In the future, the electric car will play an important role in the digital energy world as a power consumer. Experts believe that it also has great potential as a power storage device to drive the energy revolution forward and cushion peak loads caused by regenerative generation. Because cars are parked most of the day, this offers plenty of time for flexible charging. The new electricity consumers not only place an additional burden on the power grid, but are also potentially flexible storage facilities for the variable availability of solar and wind power. Within a building, electric cars can coordinate the respective energy requirements with household appliances, heat pumps and other consumers, thus avoiding overloads.
However, this requires the networking of all major producers and consumers in order to intelligently control the electricity demand so the EEBUS initiative has set itself: seamless and cross-sector communication in the energy system of the future. Over 70 international companies working on the common language for energy management on the Internet of Things.
At the two-day “Plugfest E-Mobility” on January 28 and 29, EEBUS members will test their developments based on the open communication standard at the Audi plant in Brussels. In model tests, developers and engineers will test whether the photovoltaic system, charging infrastructure, electric car and heating can communicate with each other without interference. The devices are networked via a home energy management system (HEMS). All information is collected in this control centre so that all energy-relevant devices can exchange information about their power requirements. Following the Plugfest, the participating companies will adopt the EEBUS specifications for e-mobility.
Audi offers various solutions for charging at home. As the highest expansion stage, the optional connect charging system allows a charging capacity of up to 22 kW. This means that a full charge of the Audi e-tron takes about four and a half hours. With the connect charging system, the Audi e-tron can always charge with the maximum available power provided by the house connection and the car. It takes into account the needs of other consumers in the household and avoids overloading the house connection and subsequently triggering the fuse. A compatible HEMS, with which the charging system is networked, for example via the house WLAN, is a prerequisite in the house. Audi is working here with two partner companies, SMA Solar Technology and the Hager Group, both of which also rely on the standard of the EEBUS initiative.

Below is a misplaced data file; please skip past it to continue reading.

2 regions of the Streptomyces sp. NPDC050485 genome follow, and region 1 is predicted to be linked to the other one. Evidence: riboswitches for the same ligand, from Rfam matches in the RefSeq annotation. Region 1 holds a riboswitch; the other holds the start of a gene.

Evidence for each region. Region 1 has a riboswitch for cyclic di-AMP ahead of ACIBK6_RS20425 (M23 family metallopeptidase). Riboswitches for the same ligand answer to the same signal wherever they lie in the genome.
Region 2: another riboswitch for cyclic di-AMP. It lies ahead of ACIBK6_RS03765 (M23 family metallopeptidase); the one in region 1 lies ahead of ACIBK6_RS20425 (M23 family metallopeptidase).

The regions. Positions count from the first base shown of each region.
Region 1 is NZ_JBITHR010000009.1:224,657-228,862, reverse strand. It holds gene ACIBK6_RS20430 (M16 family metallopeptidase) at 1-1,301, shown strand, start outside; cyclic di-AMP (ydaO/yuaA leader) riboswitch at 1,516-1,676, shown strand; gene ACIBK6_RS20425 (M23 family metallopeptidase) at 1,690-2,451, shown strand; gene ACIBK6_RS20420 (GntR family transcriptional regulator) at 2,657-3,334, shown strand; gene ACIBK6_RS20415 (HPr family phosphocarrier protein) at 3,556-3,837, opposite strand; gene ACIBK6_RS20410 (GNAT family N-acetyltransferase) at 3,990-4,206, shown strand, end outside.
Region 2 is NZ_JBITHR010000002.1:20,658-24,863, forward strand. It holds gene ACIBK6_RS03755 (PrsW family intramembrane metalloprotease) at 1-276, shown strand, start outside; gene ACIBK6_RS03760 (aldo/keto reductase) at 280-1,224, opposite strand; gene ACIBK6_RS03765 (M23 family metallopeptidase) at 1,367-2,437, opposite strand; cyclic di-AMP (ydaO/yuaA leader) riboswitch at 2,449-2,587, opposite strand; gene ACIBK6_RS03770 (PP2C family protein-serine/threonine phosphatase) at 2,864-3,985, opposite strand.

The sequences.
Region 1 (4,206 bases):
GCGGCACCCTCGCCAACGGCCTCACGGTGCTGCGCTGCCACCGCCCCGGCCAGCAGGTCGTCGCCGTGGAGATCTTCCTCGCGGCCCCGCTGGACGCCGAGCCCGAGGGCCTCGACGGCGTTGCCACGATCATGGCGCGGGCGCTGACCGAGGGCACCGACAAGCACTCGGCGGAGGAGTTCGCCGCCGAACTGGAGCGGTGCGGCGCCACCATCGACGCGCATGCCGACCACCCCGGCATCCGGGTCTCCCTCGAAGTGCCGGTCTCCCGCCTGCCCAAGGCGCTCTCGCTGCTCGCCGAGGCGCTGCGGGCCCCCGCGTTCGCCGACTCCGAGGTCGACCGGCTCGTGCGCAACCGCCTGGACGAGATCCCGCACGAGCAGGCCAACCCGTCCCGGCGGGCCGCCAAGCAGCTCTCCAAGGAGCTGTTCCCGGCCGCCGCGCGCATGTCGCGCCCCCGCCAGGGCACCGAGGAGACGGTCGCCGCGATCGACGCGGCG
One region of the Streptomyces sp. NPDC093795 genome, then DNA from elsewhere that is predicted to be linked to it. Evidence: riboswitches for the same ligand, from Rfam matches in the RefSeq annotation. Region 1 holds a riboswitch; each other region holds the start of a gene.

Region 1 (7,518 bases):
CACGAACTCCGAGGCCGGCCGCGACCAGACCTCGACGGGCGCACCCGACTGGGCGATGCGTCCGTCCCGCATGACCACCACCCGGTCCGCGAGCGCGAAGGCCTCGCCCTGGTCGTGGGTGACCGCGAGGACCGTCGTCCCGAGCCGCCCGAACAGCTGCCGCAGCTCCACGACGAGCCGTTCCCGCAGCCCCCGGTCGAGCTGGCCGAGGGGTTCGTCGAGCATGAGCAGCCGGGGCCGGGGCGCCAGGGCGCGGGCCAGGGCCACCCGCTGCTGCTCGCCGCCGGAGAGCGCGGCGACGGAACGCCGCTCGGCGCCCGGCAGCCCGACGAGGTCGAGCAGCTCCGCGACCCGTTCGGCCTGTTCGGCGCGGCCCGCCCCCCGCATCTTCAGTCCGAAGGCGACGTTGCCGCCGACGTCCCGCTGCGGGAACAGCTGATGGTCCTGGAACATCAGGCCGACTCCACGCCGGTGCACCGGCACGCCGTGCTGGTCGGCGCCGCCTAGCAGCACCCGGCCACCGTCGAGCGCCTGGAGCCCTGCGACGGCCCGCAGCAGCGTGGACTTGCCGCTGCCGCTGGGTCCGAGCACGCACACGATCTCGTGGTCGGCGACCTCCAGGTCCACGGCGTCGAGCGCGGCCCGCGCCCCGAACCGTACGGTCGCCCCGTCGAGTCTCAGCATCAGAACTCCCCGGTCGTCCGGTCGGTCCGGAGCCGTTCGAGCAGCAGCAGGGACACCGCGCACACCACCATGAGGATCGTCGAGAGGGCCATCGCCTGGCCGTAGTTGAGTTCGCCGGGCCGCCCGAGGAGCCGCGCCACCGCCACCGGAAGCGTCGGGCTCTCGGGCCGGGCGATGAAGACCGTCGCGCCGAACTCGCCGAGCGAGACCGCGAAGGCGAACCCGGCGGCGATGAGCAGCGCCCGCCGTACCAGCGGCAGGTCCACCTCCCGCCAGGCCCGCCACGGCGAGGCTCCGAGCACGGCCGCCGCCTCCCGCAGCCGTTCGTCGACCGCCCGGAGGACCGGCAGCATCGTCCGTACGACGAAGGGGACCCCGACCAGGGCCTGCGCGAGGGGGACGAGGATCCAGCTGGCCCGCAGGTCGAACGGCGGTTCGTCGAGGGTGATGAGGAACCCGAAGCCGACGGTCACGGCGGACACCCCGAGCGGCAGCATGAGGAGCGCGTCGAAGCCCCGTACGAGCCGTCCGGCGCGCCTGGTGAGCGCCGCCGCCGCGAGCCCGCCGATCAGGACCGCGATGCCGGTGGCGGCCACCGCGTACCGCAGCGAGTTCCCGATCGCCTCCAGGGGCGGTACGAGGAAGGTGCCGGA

In combination with the connect charging system and an appropriately equipped HEMS, the Audi e-tron also uses variable electricity tariffs. This enables it to supply the battery with electricity at low cost times while at the same time taking into account the customer’s mobility requirements, such as departure time or state of charge.
For the future, it is conceivable that EEBUS devices will interact even more intensively with the power grid. One possible application is an interface via the HEMS to the network operator. This would enable electric cars to adapt their charging planning to grid bottlenecks – important if several electric cars are charging at the same time in one street. The specifications of the communication standard will be rolled out at the beginning of February 2019. This means that the EEBUS initiative is on the way to introducing a Europe-wide standard that will network all major electrical consumers in the home area in a comprehensive and manufacturer-independent manner.